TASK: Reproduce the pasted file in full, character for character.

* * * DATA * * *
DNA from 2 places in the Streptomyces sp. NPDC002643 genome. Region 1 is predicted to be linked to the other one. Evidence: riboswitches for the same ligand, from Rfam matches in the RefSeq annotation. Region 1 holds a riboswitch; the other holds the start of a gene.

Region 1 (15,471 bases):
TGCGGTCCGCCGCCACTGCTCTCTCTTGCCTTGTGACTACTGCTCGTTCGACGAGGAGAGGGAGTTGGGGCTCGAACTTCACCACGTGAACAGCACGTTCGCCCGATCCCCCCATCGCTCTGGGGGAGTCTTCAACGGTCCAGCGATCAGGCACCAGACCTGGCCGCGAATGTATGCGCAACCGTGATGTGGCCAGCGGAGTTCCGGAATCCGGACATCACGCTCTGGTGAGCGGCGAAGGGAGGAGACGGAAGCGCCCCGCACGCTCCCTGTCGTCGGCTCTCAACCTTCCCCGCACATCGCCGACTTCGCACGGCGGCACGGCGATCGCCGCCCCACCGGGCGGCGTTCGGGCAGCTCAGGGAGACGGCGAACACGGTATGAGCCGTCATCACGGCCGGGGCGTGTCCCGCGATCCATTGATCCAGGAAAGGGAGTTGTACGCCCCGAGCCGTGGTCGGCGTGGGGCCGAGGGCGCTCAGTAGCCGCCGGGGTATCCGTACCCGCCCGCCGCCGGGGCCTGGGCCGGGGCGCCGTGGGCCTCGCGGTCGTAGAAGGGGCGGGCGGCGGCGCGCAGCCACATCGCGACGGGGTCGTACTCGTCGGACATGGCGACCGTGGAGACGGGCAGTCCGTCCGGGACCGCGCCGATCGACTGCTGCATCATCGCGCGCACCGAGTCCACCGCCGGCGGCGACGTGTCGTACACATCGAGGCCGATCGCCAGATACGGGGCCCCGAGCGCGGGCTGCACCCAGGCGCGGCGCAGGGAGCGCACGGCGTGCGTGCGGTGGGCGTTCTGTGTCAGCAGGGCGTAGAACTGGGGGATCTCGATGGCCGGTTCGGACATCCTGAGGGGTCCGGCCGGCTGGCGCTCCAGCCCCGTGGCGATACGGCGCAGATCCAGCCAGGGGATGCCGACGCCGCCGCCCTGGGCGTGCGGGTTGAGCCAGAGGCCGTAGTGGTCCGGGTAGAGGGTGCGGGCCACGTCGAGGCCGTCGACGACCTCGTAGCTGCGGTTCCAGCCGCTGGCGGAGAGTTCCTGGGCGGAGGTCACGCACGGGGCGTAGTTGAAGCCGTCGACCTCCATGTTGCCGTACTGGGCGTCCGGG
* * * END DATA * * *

DNA from 2 places in the Streptomyces sp. NPDC002643 genome. Region 1 is predicted to be linked to the other one. Evidence: riboswitches for the same ligand, from Rfam matches in the RefSeq annotation. Region 1 holds a riboswitch; the other holds the start of a gene.

Region 1 (15,471 bases):
TGCGGTCCGCCGCCACTGCTCTCTCTTGCCTTGTGACTACTGCTCGTTCGACGAGGAGAGGGAGTTGGGGCTCGAACTTCACCACGTGAACAGCACGTTCGCCCGATCCCCCCATCGCTCTGGGGGAGTCTTCAACGGTCCAGCGATCAGGCACCAGACCTGGCCGCGAATGTATGCGCAACCGTGATGTGGCCAGCGGAGTTCCGGAATCCGGACATCACGCTCTGGTGAGCGGCGAAGGGAGGAGACGGAAGCGCCCCGCACGCTCCCTGTCGTCGGCTCTCAACCTTCCCCGCACATCGCCGACTTCGCACGGCGGCACGGCGATCGCCGCCCCACCGGGCGGCGTTCGGGCAGCTCAGGGAGACGGCGAACACGGTATGAGCCGTCATCACGGCCGGGGCGTGTCCCGCGATCCATTGATCCAGGAAAGGGAGTTGTACGCCCCGAGCCGTGGTCGGCGTGGGGCCGAGGGCGCTCAGTAGCCGCCGGGGTATCCGTACCCGCCCGCCGCCGGGGCCTGGGCCGGGGCGCCGTGGGCCTCGCGGTCGTAGAAGGGGCGGGCGGCGGCGCGCAGCCACATCGCGACGGGGTCGTACTCGTCGGACATGGCGACCGTGGAGACGGGCAGTCCGTCCGGGACCGCGCCGATCGACTGCTGCATCATCGCGCGCACCGAGTCCACCGCCGGCGGCGACGTGTCGTACACATCGAGGCCGATCGCCAGATACGGGGCCCCGAGCGCGGGCTGCACCCAGGCGCGGCGCAGGGAGCGCACGGCGTGCGTGCGGTGGGCGTTCTGTGTCAGCAGGGCGTAGAACTGGGGGATCTCGATGGCCGGTTCGGACATCCTGAGGGGTCCGGCCGGCTGGCGCTCCAGCCCCGTGGCGATACGGCGCAGATCCAGCCAGGGGATGCCGACGCCGCCGCCCTGGGCGTGCGGGTTGAGCCAGAGGCCGTAGTGGTCCGGGTAGAGGGTGCGGGCCACGTCGAGGCCGTCGACGACCTCGTAGCTGCGGTTCCAGCCGCTGGCGGAGAGTTCCTGGGCGGAGGTCACGCACGGGGCGTAGTTGAAGCCGTCGACCTCCATGTTGCCGTACTGGGCGTCCGGG